List Of GI Tag in Himachal Pradesh

What is GI Tag?

A GI Tag, or Geographical Indication, is a designation given to a specific product that is intricately linked to a particular geographical location. This certification signifies that the product is crafted using traditional methods and holds a distinct reputation due to its geographical origin. Typically applied to items such as industrial products, foodstuffs, agricultural products, spirit drinks, and handicrafts, the GI Tag safeguards against unauthorized use of the product's name by anyone other than the officially registered user.

Who issued GI Tag?

The issuance of Geographical Indication (GI) tags in India is governed by the Geographical Indications of Goods (Registration and Protection) Act, 1999. The Geographical Indication Registry, operating under the Department of Industry Promotion and Internal Trade within the Ministry of Commerce and Industry, is responsible for granting GI tags.

Under this act, the GI Tag grants rights to the holders, allowing them to use the indication and safeguard against its unauthorized use by third parties producing products that do not originate from the specified region or lack the necessary quality and standards.

It is essential to note that the protection afforded by a GI tag does not extend to preventing others from employing similar production techniques as those used by the original right holder.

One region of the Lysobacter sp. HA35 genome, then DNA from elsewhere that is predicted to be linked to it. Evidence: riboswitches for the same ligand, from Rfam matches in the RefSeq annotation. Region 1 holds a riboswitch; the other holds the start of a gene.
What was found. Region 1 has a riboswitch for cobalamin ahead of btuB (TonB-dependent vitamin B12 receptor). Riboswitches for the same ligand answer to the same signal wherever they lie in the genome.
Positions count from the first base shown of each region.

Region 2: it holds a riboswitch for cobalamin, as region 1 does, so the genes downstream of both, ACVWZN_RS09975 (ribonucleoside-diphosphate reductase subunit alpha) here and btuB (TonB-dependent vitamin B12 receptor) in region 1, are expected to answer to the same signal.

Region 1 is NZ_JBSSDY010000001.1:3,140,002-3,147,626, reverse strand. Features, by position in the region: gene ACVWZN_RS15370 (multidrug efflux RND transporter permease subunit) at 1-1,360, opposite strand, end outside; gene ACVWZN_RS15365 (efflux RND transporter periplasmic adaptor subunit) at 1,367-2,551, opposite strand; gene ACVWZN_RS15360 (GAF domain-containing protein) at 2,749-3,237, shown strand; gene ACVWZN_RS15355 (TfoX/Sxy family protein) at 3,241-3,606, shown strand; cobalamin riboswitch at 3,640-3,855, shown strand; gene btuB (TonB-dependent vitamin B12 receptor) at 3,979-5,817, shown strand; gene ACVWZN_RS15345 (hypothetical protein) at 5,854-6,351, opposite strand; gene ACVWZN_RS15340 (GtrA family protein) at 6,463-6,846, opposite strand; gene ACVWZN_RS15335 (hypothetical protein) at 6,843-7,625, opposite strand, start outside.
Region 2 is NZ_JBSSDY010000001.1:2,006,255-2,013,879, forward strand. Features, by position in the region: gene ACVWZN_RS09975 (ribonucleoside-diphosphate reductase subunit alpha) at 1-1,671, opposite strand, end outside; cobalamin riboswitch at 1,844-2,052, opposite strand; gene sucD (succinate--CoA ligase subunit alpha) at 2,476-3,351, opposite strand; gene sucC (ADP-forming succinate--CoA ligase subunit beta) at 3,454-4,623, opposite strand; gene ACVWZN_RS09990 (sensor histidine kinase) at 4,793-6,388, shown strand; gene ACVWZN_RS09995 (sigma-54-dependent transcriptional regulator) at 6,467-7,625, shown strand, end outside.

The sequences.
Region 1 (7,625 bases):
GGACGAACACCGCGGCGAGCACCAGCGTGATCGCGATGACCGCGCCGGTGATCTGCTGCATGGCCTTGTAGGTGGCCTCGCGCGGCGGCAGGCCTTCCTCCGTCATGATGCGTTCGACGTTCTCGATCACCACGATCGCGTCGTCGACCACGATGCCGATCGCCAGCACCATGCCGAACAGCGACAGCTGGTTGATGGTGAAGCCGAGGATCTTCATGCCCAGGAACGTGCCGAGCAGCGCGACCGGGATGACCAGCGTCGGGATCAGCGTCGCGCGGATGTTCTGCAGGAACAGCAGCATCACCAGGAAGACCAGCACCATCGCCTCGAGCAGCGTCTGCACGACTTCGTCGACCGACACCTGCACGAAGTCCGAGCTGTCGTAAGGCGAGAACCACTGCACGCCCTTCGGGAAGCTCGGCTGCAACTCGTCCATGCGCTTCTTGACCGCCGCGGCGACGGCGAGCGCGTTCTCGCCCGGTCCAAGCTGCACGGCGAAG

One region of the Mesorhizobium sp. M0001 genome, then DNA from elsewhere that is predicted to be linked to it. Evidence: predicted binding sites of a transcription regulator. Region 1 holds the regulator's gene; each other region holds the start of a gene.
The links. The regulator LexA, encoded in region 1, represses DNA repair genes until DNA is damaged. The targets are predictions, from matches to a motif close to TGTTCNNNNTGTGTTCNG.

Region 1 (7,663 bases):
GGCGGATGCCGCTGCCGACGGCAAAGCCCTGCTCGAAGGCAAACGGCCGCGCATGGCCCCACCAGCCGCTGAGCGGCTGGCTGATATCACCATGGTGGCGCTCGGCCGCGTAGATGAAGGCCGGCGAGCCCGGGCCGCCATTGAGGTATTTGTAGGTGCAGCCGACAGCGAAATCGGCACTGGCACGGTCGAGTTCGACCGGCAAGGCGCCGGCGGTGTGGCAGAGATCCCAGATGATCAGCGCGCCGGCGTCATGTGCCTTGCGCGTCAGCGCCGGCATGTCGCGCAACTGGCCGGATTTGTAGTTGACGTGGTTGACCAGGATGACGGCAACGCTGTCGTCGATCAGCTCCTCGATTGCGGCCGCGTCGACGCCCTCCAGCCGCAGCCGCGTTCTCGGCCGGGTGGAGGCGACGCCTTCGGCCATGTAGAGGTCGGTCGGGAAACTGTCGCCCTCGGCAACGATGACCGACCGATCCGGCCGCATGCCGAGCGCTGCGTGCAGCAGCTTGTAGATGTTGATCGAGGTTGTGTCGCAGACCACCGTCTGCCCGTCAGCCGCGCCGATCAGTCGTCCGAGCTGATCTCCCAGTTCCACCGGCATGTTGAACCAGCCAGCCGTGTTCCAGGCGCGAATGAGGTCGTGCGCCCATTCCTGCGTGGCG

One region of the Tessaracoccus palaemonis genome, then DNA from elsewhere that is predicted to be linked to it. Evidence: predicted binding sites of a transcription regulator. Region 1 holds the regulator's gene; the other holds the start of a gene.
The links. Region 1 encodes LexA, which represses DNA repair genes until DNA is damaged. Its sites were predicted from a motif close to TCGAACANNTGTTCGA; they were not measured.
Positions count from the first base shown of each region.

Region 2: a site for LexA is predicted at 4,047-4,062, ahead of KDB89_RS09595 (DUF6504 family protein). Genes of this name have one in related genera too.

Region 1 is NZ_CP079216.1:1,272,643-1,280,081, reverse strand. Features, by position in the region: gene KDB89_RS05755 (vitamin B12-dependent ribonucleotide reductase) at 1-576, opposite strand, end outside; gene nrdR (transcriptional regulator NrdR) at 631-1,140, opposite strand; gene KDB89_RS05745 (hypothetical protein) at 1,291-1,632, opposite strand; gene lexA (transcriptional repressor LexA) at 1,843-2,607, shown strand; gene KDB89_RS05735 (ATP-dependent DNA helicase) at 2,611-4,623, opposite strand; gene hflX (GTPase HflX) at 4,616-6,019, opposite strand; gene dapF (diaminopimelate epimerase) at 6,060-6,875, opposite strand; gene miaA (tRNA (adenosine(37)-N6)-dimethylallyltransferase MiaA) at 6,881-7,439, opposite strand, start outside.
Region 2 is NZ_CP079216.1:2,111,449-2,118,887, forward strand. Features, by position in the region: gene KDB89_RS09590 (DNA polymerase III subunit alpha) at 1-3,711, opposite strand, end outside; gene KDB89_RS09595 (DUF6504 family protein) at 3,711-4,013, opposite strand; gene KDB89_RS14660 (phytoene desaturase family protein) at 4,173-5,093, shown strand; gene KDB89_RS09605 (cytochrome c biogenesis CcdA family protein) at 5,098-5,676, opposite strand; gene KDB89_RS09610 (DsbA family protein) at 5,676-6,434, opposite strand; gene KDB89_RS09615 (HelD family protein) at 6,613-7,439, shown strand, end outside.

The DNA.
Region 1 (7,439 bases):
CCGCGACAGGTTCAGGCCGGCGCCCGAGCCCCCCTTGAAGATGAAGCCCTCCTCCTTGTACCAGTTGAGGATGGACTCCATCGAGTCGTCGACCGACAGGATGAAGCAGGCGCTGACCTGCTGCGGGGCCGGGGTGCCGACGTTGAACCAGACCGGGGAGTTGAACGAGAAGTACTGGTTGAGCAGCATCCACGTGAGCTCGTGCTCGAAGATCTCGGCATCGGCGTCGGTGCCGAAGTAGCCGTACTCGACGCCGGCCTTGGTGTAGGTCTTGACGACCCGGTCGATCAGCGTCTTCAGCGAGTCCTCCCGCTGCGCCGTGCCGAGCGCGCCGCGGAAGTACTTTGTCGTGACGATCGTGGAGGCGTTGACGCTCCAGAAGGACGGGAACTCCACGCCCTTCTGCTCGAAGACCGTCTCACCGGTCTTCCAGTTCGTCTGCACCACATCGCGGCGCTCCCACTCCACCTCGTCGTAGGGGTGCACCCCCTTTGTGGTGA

Under Articles 1 (2) and 10 of the Paris Convention for the Protection of Industrial Property, geographical indications are covered as an element of IPRs. India, as a member of the World Trade Organization (WTO), enacted the Geographical Indications of Goods (Registration & Protection) Act, 1999 to comply with the Agreement on Trade-Related Aspects of Intellectual Property Rights (TRIPS) has come into force with effect from 15th September 2003. The Act is three fold, firstly by specific law governing the geographical indication of goods in the country which could adequately protect the interest of producers of such goods, secondly, to exclude unauthorized persons from misusing the geographical indications and to protect the consumers from deception and thirdly, to promote goods bearing Indian Geographical Indications in the export market.

H.P. became the 1" State to Formulate "Policy for the Registration and Protection of Geographical Indications of Goods in Himachal Pradesh". H.P. Patent Information Centre (HPPIC) files application on behalf of any association of persons, producers, organization in the State of H.P.

GI Tag in Himachal Pradesh

1Kullu ShawlIndustrial
2Kangra TeaFood
3Himachali Kala ZeeraFood
4Chamba RumalIndustrial Textile
5Kinnauri ShawlIndustrial
6Kullu Shawl LogoIndustrial
7Kangra PaintingsHandicraft
9Himachali Chulli OilManufactured
10Chamba ChappalHandicraft
11Lahauli Knitted Socks & GlovesHandicraft

Kullu Shawl

Geographical Indication:

  • Registered under the Geographical Indication of Goods (Registration and Protection) Act, 1999, on December 10, 2004.


  • Originated in Kullu Valley, particularly along the river valley of Beas in Himachal Pradesh.
  • Kullu shawls are crafted using various materials, including local wool, Merino wool, Angora, Pashmina, synthetic yarn, Yalk wool, Cotton, and other handcrafted materials.
  • A distinctive feature of Kullu shawls is the horizontal stripes or bands running widthwise at the lateral ends.
  • Bands are decorated with a variety of patterns woven in vibrant colors like yellow, green, white, or red on a black background, or orange and green on a brown base.